Superman takes an about-to-explode atomic bomb placed in the Eiffel Tower by terrorists and throws it into orbit. But this unwittingly sets free General Zod, Ursa and Non, the three Kryptonian villains imprisoned in the Phantom Zone by his father. Now finding they also have super-powers, they come to Earth where they proceed to bring the combined might of America to its knees. Meanwhile however Clark and Lois Lane have been assigned to go to Niagara Falls, posing as a honeymoon couple, to investigate a fraud scheme. There Lois inadvertently discovers Clark is Superman. The two realize their love for one another but in order to consummate it Superman must make the choice to sacrifice his super-powers. But doing so leaves him unable to stand up against the Phantom Zone villains.
Superman II is not a sequel in the sense that a sequel is usually made to cash in on the success of its predecessor. Producers Alexander and Ilya Salkind had had great success with their The Three Musketeers (1973) (which were incidentally directed by this filmís director, Richard Lester). They had originally planned to only make one film but Lester had shot so much film that the Salkindís ingeniously decided to cut it in two and release two films, calling the other The Four Musketeers (1974). When they came to the making of Superman (1978), the Salkinds set out to intentionally shoot two films at the same time.
Alas it never quite worked out like that. Superman 1 proved to be an enormously problem-laden production where shooting overran and there were considerable tensions between the Salkindsí and director Richard Donner. The Salkinds brought Richard Lester in an uncredited associate producer capacity to keep an eye on Donner during the shooting and it was Lesterís idea that shooting of Superman II be adjourned in order to concentrate on the completion of Superman 1 for its Christmas 1978 worldwide release date. At the point this decision was made approximately two-thirds of II had been shot (accounts of the percentage vary) and production was shut down and recommenced in the latter half of 1979.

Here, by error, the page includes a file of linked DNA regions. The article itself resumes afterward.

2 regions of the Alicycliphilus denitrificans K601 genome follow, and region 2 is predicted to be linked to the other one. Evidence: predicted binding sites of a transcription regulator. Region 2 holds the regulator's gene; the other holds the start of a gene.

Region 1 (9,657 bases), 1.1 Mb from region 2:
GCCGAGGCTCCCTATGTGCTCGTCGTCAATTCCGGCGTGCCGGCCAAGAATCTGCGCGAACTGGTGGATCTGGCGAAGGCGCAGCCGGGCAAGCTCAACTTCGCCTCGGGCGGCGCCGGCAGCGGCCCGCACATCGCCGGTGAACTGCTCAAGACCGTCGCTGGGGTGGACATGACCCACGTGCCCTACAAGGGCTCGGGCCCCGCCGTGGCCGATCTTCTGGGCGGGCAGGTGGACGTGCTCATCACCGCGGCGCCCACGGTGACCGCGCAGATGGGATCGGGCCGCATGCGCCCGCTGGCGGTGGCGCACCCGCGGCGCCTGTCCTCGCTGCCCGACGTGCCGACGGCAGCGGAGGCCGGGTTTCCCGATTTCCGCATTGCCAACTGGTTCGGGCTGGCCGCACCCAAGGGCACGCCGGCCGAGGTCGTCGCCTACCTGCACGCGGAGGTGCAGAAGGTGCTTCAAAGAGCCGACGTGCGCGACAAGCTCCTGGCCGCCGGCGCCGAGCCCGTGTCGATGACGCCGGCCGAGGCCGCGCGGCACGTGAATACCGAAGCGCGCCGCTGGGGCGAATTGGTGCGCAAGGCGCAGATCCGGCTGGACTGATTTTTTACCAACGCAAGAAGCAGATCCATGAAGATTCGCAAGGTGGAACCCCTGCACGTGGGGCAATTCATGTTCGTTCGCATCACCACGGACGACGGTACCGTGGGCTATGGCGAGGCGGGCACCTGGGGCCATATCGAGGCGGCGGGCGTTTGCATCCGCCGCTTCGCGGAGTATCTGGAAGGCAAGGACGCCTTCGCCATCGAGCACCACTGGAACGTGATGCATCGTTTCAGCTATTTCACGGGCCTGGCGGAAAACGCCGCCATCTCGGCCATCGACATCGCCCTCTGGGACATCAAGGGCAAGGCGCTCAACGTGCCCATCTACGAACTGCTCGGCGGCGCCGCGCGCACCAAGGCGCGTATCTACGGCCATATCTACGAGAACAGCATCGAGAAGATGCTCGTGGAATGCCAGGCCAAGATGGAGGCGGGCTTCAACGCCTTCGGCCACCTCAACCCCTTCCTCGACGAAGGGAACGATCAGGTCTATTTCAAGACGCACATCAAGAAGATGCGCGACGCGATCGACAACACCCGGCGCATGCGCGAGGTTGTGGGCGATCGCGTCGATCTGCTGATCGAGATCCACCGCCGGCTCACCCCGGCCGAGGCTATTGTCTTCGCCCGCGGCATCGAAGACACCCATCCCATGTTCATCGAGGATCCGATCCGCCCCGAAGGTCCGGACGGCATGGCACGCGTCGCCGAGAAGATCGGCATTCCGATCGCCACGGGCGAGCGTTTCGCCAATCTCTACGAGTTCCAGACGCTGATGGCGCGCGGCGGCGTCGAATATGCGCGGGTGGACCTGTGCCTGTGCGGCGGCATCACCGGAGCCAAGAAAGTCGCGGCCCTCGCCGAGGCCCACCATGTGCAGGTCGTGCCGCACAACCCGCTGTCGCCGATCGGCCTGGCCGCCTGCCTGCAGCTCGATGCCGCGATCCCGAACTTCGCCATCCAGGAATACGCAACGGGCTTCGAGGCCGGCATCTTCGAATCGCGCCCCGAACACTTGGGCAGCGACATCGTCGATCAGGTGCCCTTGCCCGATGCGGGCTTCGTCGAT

Unfortunately between the release of Superman 1 and the recommencement of II, problems had escalated. Marlon Brando (who had received a record $3.5 million + percentages salary deal for I) filed a $50 million lawsuit against the Salkinds even before I had opened, charging they had failed to pay him for profits from the film. As the case dragged out in the L.A. courts it was decided to eliminate all of his scenes that had been completed for II. These were later reshot using Susannah York who had played Supermanís mother in the first film. And then in a controversial move early in 1979, the Salkinds fired Donner (Donner had been vocal in the press about his dislike of the Salkindsí producing methods - one of his complaints had been the Salkindsí wanting to make the film much more campy in tone) and replaced Donner with Lester. Citing sympathy with Donnerís removal, Gene Hackman declined to return or be further involved in II and the scenes he was in were either cut down or reshot using a double. [Margot Kidder had also been vocal about Donnerís firing and as a result was almost completely written out of the subsequent sequel, Superman III (1983)]. In the interim production designer John Barry, cinematographer Geoffrey Unsworth and special effects man Les Bowie had also died to further add to complications.
One of the things that the Salkindís wanted and that Lester complied with was taking the series in a clearly more comic direction than the first film. (This is something that would reach a nadir in their subsequent entry, Superman III, which is arguably the worst of the series). Upon coming aboard Lester demanded a script rewrite, which was conducted by David and Leslie Newman who eliminated much of Donnerís attempt to craft the comic-book legend as an American myth. As a result many aspects of continuity that would have existed between the two films have been eliminated - in the original it is the missile that Luthor targets on California and Superman throws into space that releases the Phantom Zone villains; Lester cut that and inserts a whole new sequence about Superman throwing an atomic bomb planted in the Eiffel Tower by terrorists into space. In the original Superman loses his powers because he transgresses Kryptonian moral laws that bind him as a superbeing; here he willingly sacrifices them for loveís sake. There are also changes in the way Lois discovers that Superman and Clark are one and the same.